Timesheets fill up as golf clubhouses reopen

Golf courses moved into the next phase of their roadmap out of pandemic with a leading club general manager talking optimistically of a strong future for the sport in Ireland.
Timesheets fill up as golf clubhouses reopen
Jim Plummer, head chef, and bar manager Noel Elliot at Cork Golf Club today. Picture: Jim Coughlan
Jim Plummer, head chef, and bar manager Noel Elliot at Cork Golf Club today. Picture: Jim Coughlan

Golf courses moved into the next phase of their roadmap out of pandemic with a leading club general manager talking optimistically of a strong future for the sport in Ireland.

Clubhouses reopened on Monday for the first time since courses, clubs, and driving ranges were shut down due to the Covid-19 outbreak on March 24. Though play did resume for members living within five kilometres of their clubs on May 18 under Phase 1 of the Irish Government’s lifting of restrictions, Monday marked the first day in which visitors were welcomed alongside members, travel restrictions within Ireland were lifted, and competition golf could resume.

The Golfing Union of Ireland and Irish Ladies Golf Union has also allowed a shorter interval for fourballs on timesheets, bringing the gap between tee-times down from 14 to 10 minutes and clubhouse restaurants and bars operating as restaurants are open under strict guidelines outline by Fáilte Ireland, all good news for golf club treasurers and general managers such as Cork GC’s Matt Sands.

“We’ve had a lot of members in for tea and a scone or a sandwich and it’s great to see them back,” Sands said following his first lunch back in the Little Island clubhouse overlooking Cork GC’s Alister MacKenzie course. “There are still issues to deal with like social distancing and no showers in the clubhouse but the travel restrictions have gone and we just have to get on with it.

“We haven’t played competitions yet but we’re starting on Wednesday with an invitation fourball, and we’ve singles on Friday, Saturday, Sunday so we’ll be back into the swing of things. We’re all looking forward to a bit of normality. A lot of people have missed having a card in their hand.”

The enthusiasm from members for golf’s return has taken Sands by surprise, particularly given the unexpected quarters from which it has come.

“It’s been extraordinary. We’ve had full timesheets every day virtually since May 18, 8am to 8pm, which is 160, 170 people a day, which is phenomenal. We expect it to die off a little bit as people go back to work but while visitors are back now, it should return to the normal that we were used to, or the new normal.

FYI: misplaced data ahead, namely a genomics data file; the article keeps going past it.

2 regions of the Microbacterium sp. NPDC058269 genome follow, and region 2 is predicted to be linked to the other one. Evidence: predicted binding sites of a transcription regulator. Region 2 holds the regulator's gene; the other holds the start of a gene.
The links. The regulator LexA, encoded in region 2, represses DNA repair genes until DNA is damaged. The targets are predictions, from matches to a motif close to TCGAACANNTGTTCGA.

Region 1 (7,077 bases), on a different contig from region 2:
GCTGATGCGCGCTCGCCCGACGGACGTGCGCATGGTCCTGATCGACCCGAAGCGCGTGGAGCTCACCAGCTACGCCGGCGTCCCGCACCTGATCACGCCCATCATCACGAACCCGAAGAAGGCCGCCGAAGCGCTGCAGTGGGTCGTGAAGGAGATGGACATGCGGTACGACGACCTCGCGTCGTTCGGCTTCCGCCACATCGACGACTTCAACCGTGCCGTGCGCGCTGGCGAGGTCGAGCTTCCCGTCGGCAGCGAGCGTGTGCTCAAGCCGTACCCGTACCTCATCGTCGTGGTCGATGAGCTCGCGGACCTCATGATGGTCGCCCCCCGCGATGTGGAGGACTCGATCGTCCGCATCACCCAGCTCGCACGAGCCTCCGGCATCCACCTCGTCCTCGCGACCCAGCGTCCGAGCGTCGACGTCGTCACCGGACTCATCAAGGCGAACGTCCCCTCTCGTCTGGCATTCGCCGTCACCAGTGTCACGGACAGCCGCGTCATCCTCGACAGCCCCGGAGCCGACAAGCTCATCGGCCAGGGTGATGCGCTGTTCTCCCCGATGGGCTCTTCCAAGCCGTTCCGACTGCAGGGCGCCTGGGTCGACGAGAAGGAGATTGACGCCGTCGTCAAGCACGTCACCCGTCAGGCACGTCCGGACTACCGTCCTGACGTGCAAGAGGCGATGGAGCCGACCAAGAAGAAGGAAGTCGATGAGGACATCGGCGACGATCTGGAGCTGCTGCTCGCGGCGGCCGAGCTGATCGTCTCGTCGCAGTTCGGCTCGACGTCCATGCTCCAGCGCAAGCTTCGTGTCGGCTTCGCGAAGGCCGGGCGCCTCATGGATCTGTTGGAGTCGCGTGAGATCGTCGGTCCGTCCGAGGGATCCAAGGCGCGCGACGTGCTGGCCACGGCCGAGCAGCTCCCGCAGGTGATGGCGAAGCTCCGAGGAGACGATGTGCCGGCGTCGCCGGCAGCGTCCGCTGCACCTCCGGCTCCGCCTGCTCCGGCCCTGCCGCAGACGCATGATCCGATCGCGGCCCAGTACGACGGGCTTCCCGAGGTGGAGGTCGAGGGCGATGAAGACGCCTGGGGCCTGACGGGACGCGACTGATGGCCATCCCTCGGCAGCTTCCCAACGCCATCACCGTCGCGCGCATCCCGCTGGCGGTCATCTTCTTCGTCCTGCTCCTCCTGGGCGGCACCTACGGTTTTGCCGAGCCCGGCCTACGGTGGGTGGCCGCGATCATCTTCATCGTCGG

“The surprising thing is that it’s not the regulars necessarily who have come back in great numbers, it’s actually the non-regular golfers who are playing far more golf than they previously did. And there’s good demand for membership, which is the case for right around the country.

“Every manager I’ve talked to has said that is the case where they are. It seems people playing team sports have looked at it and reckoned their sport has gone for the year and are looking elsewhere. We’d hope to hold onto a percentage of that custom, which is good for golf. Golf is winning a small bit and some good might come out of the lockdown.”

The absence of incoming foreign tourism for at least the rest of 2020, however, has made golf clubs reliant on green fees turn their focus towards stay-at-home golfers and Sands is optimistic that Irish visitors can make up at least some of the expected shortfall.

“It will be all local trade probably for the rest of year, and we’ve done a special package through SWING, the golf travel company, between ourselves and the Old Head for two nights B&B at a Kinsale hotel and that’s really going well so we’re grateful for the local, Irish business. We’ve a few societies booked in as well so it’s starting to look up.

“There’s very much an appetite from staycation golfers. People have probably decided they’re not going to travel abroad and so they’re looking for options at home and short golf breaks seem to be one of the options that they’re looking at. So we’re hoping that we’ll get a bit of an uplift in business like that but it still won’t make up for the loss of our main overseas business. That’s gone for the year I think.

“We’re not on the same scale as the Kerry courses or Lahinch but we’ll make the best of what we can out of it for the rest of the year.”

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